Good luck,
Byron
 

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Discussion Starter #10
Alisa♥;5144330 said:
Is this an 8-week old, brand new little pup? Your puppy won't actually want/need a long walk at any time during those early weeks; the general guideline that I've heard is 5 minutes per month of age, starting at 4 months (and before 4 months, just incidental play-exercise and here-to-there walking is sufficient). You want to be gentle on their rapidly growing little bodies!
He will be 12 weeks when I get him and I would only need the dog sitter for a month until my schedule becomes more flexible. Thank you for your advice on the exercise! I'll definitely follow those guidelines so I won't stunt the pup's growth. I used to foster a puppy so I'm prepared for the sleep deprivation, though I used to have a roommate so he was never alone very long. Do you think him being 12 weeks will make a difference?
 

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If you want to have a sitter to take the pup on potty breaks, sure, but I don't really think it's necessary if you can provide a good setup for pup.

I wouldn't worry about bonding too much. I'm away 9 hours a day and my dog follows me everywhere, has no problem understanding who is family and who is a visitor. As puppies they love everybody, but as they get older they become more attuned to their person and care less about everything else. He's an Aussie/Collie mix. They're typically velcro dogs to begin with!
What you said about bonding is a relief! I did plan on having the sitter mainly take him out for potty breaks since I don't want him to get used to going inside the house and make housebreaking more difficult.

Also, as a warning, adolescent Aussies are hellions. I would not consider them "laid back" or "moderately active" in any capacity. They tend to be reactive as youngsters and often react before they think. Sometimes even the adults are beyond what a normal pet home is capable of. It wasn't until about 1.5 years that I was reasonably certain my dog had a brain (and he's only half Aussie). You have to be prepared to have plenty of mentally draining games, because you'll never tire them out physically! Make sure you purchase a puppy from a reputable breeder with show-line or companion Aussies if laid back and moderately active is important to you. I'm not saying that Aussies are bad fits for average pet homes, mind you. Plenty thrive there. It's just so much better when you purchase a pup from somebody who knows their lines and can match a puppy to your needs and lifestyle! They're becoming so popular these days that bad breeders are breeding unstable dogs (at least around here. They're in shelters everywhere and you can throw a stick and hit an "Aussie breeder")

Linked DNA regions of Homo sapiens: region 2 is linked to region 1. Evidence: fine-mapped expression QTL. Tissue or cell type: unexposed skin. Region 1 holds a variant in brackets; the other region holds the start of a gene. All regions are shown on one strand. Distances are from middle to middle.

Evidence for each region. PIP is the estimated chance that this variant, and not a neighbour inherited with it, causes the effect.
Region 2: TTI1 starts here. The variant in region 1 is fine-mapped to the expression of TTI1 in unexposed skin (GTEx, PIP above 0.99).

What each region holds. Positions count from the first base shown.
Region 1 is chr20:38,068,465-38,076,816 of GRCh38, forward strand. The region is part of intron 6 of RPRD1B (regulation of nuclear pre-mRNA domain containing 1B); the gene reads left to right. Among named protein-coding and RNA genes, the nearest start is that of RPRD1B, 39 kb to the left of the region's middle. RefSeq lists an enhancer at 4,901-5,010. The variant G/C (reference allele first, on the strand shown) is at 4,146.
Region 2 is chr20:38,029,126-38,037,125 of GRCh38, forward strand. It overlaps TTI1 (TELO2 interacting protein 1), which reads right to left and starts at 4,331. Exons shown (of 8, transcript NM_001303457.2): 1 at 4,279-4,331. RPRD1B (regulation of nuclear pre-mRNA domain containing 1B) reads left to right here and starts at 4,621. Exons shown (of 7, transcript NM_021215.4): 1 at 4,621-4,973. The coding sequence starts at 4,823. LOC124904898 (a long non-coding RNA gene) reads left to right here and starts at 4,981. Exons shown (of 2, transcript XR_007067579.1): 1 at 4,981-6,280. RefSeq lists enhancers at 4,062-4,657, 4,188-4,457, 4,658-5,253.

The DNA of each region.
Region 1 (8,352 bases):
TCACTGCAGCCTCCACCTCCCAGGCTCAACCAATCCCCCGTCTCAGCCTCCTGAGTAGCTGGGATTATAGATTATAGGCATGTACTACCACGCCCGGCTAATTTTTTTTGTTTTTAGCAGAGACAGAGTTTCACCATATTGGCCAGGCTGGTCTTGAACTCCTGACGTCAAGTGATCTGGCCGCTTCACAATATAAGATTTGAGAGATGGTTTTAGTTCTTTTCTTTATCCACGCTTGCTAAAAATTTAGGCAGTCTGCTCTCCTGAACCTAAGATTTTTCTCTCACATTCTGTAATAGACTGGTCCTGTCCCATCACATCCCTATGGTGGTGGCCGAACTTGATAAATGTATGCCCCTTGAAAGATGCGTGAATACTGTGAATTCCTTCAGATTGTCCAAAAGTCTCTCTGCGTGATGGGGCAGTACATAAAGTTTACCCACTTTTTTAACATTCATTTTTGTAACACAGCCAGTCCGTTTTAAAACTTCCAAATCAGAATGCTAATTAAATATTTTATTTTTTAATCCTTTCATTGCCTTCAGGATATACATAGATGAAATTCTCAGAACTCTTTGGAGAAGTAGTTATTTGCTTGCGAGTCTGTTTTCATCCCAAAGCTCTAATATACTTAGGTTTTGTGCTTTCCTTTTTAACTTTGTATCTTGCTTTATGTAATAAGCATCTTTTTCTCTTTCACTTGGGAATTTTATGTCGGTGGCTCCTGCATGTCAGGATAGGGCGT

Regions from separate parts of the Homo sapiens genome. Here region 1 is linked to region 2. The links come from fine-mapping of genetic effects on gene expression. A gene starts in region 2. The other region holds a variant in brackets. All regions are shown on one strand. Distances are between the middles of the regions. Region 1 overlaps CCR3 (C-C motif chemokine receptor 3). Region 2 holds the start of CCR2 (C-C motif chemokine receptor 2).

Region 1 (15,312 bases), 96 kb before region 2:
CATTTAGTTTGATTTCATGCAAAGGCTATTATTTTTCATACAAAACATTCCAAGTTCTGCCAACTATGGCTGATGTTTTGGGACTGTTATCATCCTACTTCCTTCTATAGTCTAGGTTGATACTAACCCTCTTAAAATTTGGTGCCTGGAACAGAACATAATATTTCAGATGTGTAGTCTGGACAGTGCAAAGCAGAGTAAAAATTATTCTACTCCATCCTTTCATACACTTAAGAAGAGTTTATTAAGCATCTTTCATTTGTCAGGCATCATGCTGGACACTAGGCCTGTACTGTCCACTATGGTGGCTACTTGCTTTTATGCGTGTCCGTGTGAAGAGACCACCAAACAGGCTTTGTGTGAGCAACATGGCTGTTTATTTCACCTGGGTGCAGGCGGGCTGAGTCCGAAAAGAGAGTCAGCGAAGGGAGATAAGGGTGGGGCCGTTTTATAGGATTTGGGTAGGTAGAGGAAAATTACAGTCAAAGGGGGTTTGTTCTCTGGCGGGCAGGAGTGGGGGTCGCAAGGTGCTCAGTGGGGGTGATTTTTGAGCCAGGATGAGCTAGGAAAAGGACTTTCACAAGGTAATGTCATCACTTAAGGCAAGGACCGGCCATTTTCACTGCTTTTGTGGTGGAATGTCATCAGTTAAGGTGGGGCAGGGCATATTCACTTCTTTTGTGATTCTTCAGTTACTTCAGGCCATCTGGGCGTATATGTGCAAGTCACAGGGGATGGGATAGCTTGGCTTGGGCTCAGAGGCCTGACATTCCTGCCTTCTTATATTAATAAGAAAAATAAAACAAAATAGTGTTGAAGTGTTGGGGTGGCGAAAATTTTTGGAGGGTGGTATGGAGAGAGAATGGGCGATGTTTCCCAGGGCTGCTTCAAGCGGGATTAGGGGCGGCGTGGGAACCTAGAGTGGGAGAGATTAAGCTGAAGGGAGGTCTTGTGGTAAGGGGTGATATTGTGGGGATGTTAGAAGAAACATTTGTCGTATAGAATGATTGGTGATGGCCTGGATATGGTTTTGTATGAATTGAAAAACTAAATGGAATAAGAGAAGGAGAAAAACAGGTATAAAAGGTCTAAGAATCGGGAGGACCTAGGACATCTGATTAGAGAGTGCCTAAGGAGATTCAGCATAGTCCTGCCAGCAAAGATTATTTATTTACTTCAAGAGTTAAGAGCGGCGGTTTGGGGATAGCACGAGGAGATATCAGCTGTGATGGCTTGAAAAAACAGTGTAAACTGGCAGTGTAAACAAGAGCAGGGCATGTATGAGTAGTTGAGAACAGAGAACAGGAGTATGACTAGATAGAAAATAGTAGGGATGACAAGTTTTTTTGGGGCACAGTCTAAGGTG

Lol I was looking for a puppy that won't go too crazy when I'm away but is also eager to play and exercise when I'm home. I'm meeting with the owners and their dogs in a few days, but the owners told me the pup likes to play and cuddle for a while then goes off to lay down and be alone. The sire is very active but the dam is usually calm unless she's working the cattle. I'll see for myself when I meet with them. I have a lot of ideas and games for mental stimulation, which I'm super excited about because I love the trainability of aussies.
 

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Thank you all for your responses and advice! I appreciate the thoughtful answers and I will definitely take all of it into consideration. I'm also willing to adopt an older dog and I'm now looking into adopting a dog from the city animal care services.
 

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He will be 12 weeks when I get him and I would only need the dog sitter for a month until my schedule becomes more flexible. Thank you for your advice on the exercise! I'll definitely follow those guidelines so I won't stunt the pup's growth. I used to foster a puppy so I'm prepared for the sleep deprivation, though I used to have a roommate so he was never alone very long. Do you think him being 12 weeks will make a difference?
Yes, I think that will make a difference for sure! Every day seemed to get better as far as night-waking goes for my puppy, so I'd suspect a 12-week old will sleep a longer stretch during the night than an 8-week old would.

Keep us updated on your future pup, and your visit to this current litter! I get the impression that you're committed to doing whatever you need to do in the event that one of these puppies steals your heart :wink: